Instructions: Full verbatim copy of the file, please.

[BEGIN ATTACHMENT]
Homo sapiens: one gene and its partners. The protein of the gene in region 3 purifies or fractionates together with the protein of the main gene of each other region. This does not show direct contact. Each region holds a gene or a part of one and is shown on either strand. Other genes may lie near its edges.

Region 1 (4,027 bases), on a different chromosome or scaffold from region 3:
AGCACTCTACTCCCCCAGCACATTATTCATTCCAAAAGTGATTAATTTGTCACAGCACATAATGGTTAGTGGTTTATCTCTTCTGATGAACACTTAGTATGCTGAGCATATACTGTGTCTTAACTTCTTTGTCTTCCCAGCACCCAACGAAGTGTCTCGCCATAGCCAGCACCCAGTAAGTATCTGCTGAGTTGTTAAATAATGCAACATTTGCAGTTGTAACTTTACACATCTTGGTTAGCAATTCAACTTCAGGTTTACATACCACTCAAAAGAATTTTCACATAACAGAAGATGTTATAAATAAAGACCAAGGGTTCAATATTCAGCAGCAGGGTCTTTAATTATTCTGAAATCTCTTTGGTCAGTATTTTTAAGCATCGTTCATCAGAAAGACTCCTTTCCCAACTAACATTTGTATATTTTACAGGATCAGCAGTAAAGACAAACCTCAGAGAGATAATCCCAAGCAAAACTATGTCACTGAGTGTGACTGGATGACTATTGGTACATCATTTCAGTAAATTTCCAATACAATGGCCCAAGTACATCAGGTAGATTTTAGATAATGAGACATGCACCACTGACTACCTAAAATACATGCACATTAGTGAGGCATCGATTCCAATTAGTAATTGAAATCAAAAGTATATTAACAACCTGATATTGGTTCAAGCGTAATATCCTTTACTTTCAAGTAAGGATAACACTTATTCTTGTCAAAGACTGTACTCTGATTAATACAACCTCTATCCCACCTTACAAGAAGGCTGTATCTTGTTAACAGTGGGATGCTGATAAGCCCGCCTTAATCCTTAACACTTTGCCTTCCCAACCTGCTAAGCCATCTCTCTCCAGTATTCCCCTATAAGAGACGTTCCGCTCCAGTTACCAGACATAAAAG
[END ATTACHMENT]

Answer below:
Homo sapiens: one gene and its partners. The protein of the gene in region 3 purifies or fractionates together with the protein of the main gene of each other region. This does not show direct contact. Each region holds a gene or a part of one and is shown on either strand. Other genes may lie near its edges.

Region 1 (4,027 bases), on a different chromosome or scaffold from region 3:
AGCACTCTACTCCCCCAGCACATTATTCATTCCAAAAGTGATTAATTTGTCACAGCACATAATGGTTAGTGGTTTATCTCTTCTGATGAACACTTAGTATGCTGAGCATATACTGTGTCTTAACTTCTTTGTCTTCCCAGCACCCAACGAAGTGTCTCGCCATAGCCAGCACCCAGTAAGTATCTGCTGAGTTGTTAAATAATGCAACATTTGCAGTTGTAACTTTACACATCTTGGTTAGCAATTCAACTTCAGGTTTACATACCACTCAAAAGAATTTTCACATAACAGAAGATGTTATAAATAAAGACCAAGGGTTCAATATTCAGCAGCAGGGTCTTTAATTATTCTGAAATCTCTTTGGTCAGTATTTTTAAGCATCGTTCATCAGAAAGACTCCTTTCCCAACTAACATTTGTATATTTTACAGGATCAGCAGTAAAGACAAACCTCAGAGAGATAATCCCAAGCAAAACTATGTCACTGAGTGTGACTGGATGACTATTGGTACATCATTTCAGTAAATTTCCAATACAATGGCCCAAGTACATCAGGTAGATTTTAGATAATGAGACATGCACCACTGACTACCTAAAATACATGCACATTAGTGAGGCATCGATTCCAATTAGTAATTGAAATCAAAAGTATATTAACAACCTGATATTGGTTCAAGCGTAATATCCTTTACTTTCAAGTAAGGATAACACTTATTCTTGTCAAAGACTGTACTCTGATTAATACAACCTCTATCCCACCTTACAAGAAGGCTGTATCTTGTTAACAGTGGGATGCTGATAAGCCCGCCTTAATCCTTAACACTTTGCCTTCCCAACCTGCTAAGCCATCTCTCTCCAGTATTCCCCTATAAGAGACGTTCCGCTCCAGTTACCAGACATAAAAG